Alexion Submits Application for Approval of ALXN1210 as a Treatment for Patients with Paroxysmal Nocturnal Hemoglobinuria (PNH) in the European Union (EU)

-- EU Filing Follows U.S. Filing in June 2018 --

-- Submission in Japan on Track for the Second Half of the Year --

NEW HAVEN, CT, USA I June 28, 2018 I Alexion Pharmaceuticals, Inc. (NASDAQ:ALXN) today announced the submission of a Marketing Authorization Application to the European Medicines Agency (EMA) for ALXN1210, the Company’s investigational long-acting C5 complement inhibitor, for the treatment of patients with paroxysmal nocturnal hemoglobinuria (PNH). The application is supported by comprehensive data from two rigorous Phase 3 clinical trials in the largest population of patients with PNH ever studied in Phase 3: more than 440 patients, which included patients who had never received a complement inhibitor, and patients who were stable on Soliris® (eculizumab) and switched to ALXN1210.

“We are excited about this next important step toward our goal of establishing ALXN1210 as the new standard of care for patients with PNH, following our recent submission in the U.S.,” said John Orloff, M.D., Executive Vice President and Head of Research & Development at Alexion. “Building on 10 years of proven efficacy and safety with Soliris®, and 25 years of leadership in complement biology, our Phase 3 studies enrolled a very broad patient population, representative of those with PNH in clinical practice, including patients with a history of aplastic anemia, ‘classic’ PNH, as well as transfused and non-transfused patients. We look forward to working with European regulators to facilitate a smooth review.”

In two rigorous and large Phase 3 clinical studies, treatment with weight-based dosing of ALXN1210 every eight weeks demonstrated non-inferior results to treatment every two weeks with Soliris® on all 11 primary and key secondary endpoints in both studies. All endpoints, including breakthrough hemolysis (one of the key secondary endpoints), had point estimates that favored ALXN1210, which was consistent with the immediate and complete C5 inhibition observed by the end of the first infusion of ALXN1210 and sustained throughout the entire 26-week treatment period. There were no notable differences in the safety profiles for ALXN1210 and Soliris®. Topline data of these Phase 3 studies were disclosed in press releases on March 15, 2018 and April 26, 2018, respectively.

In addition to this submission in the European Union (EU) and the submission in the U.S. on June 18, Alexion is preparing a submission for a New Drug Application for ALXN1210 as a treatment for patients with PNH in Japan in the second half of the year. ALXN1210 has received Orphan Drug Designation (ODD) for the treatment of patients with PNH in the U.S. and EU.

About Paroxysmal Nocturnal Hemoglobinuria (PNH)

Paroxysmal nocturnal hemoglobinuria (PNH) is a chronic, progressive, debilitating, and potentially life-threatening ultra-rare blood disorder that can strike men and women of all races, backgrounds, and ages without warning, with an average age of onset in the early 30s.1,2,3 PNH often goes unrecognized, with delays in diagnosis ranging from one to more than 10 years. In patients with PNH, chronic, uncontrolled activation of the complement system, a component of the body’s immune system, results in hemolysis (the destruction of red blood cells)4, which in turn can result in progressive anemia, fatigue, dark urine, and shortness of breath.5,6,7 The most devastating consequence of chronic hemolysis is thrombosis (the formation of blood clots), which can damage vital organs and cause premature death.8 Historically, it had been estimated that one in three patients with PNH did not survive more than five years from the time of diagnosis. PNH is more common among patients with disorders of the bone marrow, including aplastic anemia (AA) and myelodysplastic syndromes (MDS).9,10,11 In certain patients with thrombosis of unknown origin, PNH may be an underlying cause.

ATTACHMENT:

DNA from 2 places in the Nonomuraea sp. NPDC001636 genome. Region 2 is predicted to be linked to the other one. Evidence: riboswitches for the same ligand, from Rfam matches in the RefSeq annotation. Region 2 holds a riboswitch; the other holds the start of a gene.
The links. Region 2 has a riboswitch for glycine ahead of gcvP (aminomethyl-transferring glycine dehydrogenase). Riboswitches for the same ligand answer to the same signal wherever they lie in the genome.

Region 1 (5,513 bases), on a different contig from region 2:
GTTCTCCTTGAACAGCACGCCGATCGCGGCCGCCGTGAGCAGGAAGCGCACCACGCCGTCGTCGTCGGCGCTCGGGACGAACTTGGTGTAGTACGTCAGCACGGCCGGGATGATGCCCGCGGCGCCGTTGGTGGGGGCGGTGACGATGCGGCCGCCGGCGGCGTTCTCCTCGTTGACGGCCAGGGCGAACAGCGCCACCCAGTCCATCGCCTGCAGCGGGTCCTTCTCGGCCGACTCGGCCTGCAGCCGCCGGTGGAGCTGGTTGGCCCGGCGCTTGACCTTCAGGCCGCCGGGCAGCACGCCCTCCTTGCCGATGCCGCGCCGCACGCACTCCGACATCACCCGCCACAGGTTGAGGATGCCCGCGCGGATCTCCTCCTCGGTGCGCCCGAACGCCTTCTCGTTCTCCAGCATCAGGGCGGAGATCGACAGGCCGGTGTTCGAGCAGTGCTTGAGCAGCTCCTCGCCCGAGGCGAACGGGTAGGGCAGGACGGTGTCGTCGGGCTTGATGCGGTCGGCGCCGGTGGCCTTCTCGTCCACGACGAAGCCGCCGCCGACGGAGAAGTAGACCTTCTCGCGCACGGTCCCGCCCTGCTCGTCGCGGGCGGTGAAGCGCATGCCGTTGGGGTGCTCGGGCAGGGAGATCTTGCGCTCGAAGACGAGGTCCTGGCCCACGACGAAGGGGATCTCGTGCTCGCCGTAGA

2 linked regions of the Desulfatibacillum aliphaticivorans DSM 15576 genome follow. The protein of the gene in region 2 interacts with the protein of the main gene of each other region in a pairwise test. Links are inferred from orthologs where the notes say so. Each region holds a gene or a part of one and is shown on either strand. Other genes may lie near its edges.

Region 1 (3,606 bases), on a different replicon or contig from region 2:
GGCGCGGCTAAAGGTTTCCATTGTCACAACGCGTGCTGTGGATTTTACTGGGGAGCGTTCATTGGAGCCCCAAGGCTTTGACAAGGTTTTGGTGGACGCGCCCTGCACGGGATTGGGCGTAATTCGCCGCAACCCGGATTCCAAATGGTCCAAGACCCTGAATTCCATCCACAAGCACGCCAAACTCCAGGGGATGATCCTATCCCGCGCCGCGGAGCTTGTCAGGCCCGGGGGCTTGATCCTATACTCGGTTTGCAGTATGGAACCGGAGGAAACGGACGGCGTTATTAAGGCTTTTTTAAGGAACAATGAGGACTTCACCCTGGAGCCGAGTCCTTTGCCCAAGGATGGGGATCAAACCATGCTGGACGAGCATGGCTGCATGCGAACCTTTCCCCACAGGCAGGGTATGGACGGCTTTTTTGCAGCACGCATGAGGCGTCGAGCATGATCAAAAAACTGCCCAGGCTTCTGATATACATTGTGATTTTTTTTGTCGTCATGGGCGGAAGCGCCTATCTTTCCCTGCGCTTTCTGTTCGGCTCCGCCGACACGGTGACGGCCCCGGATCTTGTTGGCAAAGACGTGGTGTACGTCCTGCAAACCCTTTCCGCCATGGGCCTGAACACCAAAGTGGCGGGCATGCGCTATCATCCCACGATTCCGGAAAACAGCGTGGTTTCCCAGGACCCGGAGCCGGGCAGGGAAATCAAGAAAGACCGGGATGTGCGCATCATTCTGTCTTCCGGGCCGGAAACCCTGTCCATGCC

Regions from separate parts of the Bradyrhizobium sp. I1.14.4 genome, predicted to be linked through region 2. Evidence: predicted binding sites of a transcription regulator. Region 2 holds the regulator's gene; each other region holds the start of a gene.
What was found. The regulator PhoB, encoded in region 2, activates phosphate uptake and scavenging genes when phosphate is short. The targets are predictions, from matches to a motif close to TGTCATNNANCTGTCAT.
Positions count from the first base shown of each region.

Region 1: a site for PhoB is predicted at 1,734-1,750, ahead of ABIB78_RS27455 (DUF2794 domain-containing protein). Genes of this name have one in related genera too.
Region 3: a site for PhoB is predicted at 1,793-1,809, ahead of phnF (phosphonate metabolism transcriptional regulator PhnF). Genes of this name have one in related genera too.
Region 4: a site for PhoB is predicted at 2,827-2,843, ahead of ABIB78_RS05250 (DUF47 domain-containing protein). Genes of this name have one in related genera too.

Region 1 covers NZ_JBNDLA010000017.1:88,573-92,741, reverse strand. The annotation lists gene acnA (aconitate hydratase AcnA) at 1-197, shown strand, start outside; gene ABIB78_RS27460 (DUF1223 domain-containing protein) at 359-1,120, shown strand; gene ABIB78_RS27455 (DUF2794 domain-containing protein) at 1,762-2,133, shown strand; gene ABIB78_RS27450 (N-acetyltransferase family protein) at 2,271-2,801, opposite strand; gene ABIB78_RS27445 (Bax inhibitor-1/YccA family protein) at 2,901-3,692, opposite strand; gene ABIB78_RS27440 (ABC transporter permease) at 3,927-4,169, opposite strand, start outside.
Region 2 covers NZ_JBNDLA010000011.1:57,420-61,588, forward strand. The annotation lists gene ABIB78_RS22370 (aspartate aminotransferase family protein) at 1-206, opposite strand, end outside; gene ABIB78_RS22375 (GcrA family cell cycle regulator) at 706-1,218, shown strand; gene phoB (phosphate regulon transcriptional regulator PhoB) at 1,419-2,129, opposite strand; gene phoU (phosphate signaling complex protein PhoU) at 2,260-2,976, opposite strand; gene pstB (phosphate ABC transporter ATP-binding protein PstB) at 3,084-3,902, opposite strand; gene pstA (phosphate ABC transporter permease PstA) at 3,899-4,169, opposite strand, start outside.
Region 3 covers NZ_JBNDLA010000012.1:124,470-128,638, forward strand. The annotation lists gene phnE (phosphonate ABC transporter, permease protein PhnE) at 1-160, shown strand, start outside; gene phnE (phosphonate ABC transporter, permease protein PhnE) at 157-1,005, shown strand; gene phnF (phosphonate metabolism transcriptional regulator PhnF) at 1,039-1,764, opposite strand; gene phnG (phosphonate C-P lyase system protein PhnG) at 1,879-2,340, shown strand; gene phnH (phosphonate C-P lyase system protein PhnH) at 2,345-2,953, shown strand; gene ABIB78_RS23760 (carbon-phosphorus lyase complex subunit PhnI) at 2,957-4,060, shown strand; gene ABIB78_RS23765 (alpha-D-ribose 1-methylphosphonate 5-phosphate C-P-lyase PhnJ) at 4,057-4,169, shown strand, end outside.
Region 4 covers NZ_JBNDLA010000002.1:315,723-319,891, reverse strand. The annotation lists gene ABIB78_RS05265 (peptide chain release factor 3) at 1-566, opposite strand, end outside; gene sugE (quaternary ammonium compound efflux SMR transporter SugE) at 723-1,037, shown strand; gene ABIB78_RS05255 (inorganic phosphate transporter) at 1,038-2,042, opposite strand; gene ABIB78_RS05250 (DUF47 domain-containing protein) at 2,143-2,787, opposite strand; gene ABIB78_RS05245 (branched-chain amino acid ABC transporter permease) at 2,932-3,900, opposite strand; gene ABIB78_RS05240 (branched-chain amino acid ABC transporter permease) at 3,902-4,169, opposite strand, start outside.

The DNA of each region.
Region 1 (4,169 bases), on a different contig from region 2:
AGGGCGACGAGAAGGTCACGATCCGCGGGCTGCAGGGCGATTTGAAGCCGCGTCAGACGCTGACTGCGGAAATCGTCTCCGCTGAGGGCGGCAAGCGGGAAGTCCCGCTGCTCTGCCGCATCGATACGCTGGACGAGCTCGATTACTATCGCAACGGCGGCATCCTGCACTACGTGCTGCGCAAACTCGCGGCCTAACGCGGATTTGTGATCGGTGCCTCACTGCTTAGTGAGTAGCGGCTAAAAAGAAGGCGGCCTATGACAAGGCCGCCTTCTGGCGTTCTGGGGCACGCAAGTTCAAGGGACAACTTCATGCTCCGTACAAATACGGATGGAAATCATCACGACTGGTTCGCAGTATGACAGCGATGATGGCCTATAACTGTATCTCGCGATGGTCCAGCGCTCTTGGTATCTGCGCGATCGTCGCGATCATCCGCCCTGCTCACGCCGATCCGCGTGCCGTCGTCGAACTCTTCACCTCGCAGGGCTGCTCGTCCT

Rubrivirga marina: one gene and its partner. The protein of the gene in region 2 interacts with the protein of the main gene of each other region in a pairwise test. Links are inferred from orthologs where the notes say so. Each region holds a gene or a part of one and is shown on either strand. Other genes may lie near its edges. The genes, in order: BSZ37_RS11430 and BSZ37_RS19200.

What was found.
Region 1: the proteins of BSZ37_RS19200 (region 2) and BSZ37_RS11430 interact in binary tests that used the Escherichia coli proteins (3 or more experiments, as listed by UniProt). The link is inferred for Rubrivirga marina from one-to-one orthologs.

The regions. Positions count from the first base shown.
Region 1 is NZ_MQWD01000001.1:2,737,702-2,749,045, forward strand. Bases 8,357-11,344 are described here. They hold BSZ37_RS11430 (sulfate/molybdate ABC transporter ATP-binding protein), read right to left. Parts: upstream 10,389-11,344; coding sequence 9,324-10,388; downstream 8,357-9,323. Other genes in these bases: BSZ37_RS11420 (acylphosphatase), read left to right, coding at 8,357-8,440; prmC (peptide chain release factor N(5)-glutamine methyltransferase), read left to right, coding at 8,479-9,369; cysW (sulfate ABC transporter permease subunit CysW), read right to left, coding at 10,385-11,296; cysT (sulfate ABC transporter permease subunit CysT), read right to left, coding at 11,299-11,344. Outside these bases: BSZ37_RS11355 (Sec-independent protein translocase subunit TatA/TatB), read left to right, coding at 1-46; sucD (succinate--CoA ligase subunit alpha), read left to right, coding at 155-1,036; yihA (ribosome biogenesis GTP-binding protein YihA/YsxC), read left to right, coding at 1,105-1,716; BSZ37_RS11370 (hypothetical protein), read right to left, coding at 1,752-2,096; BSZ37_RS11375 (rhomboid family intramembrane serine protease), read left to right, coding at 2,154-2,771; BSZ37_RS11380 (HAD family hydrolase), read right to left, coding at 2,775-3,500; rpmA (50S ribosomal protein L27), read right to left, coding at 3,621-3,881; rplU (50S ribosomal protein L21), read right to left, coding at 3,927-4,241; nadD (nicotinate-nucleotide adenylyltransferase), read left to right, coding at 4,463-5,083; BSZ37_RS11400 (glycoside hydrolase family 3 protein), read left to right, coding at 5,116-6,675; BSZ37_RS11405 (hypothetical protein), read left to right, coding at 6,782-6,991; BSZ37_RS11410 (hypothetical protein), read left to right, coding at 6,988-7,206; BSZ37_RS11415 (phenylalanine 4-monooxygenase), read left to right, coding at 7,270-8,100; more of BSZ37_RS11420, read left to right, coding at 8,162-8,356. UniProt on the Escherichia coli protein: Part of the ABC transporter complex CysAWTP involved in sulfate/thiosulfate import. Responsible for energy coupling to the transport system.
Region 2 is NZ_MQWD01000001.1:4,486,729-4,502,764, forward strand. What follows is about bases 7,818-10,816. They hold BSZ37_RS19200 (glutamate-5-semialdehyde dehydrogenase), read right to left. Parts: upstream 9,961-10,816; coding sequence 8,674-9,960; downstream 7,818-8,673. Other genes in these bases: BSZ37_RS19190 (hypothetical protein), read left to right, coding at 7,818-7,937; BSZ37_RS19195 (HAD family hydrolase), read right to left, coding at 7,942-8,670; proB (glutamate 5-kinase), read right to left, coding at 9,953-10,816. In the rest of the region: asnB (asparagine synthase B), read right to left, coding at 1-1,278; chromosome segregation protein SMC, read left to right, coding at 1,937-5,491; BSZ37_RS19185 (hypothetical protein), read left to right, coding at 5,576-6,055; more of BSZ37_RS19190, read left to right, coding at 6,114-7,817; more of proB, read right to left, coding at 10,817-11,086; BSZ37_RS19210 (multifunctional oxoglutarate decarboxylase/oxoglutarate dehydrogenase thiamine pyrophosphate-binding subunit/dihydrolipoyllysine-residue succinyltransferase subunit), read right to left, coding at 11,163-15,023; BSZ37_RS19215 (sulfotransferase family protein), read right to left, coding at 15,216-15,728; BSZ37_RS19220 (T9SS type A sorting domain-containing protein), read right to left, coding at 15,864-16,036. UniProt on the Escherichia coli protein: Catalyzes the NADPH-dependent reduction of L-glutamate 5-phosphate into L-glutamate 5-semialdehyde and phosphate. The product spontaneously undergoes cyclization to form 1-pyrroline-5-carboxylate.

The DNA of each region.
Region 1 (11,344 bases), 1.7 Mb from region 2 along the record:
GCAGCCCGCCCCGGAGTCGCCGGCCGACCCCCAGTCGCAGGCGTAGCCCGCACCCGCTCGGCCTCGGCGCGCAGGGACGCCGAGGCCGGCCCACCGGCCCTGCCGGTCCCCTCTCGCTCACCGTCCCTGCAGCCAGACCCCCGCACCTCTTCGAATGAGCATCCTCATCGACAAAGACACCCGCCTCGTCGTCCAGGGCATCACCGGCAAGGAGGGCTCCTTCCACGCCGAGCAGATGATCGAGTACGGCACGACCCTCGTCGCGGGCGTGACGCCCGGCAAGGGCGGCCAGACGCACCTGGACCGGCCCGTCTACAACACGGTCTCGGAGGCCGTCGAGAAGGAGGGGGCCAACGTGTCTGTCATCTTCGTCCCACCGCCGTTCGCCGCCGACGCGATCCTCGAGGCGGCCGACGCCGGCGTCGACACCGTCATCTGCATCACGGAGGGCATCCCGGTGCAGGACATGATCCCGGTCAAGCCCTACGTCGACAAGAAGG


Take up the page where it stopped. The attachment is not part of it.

About ALXN1210

ALXN1210 is an innovative, long-acting C5 inhibitor discovered and developed by Alexion that works by inhibiting the C5 protein in the terminal complement cascade, a part of the body’s immune system that, when activated in an uncontrolled manner, plays a role in severe ultra-rare disorders like paroxysmal nocturnal hemoglobinuria (PNH), atypical hemolytic uremic syndrome (aHUS), and anti-acetylcholine receptor (AchR) antibody-positive myasthenia gravis (MG). In Phase 3 clinical studies in complement inhibitor-naïve patients with PNH, and patients with PNH who had been stable on Soliris®, intravenous treatment with ALXN1210 every eight weeks demonstrated non-inferiority to intravenous treatment with Soliris® every two weeks, with numeric results for all primary and key secondary endpoints favoring ALXN1210. ALXN1210 is also currently being evaluated in a Phase 3 clinical study in complement inhibitor-naïve patients with aHUS, administered intravenously every eight weeks. In addition, Alexion plans to initiate a Phase 3 clinical study of ALXN1210 delivered subcutaneously once per week as a potential treatment for patients with PNH and aHUS. Alexion also plans to initiate the development of ALXN1210 as a potential treatment for patients with generalized MG (gMG) and patients with immunoglobulin A nephropathy (IgAN).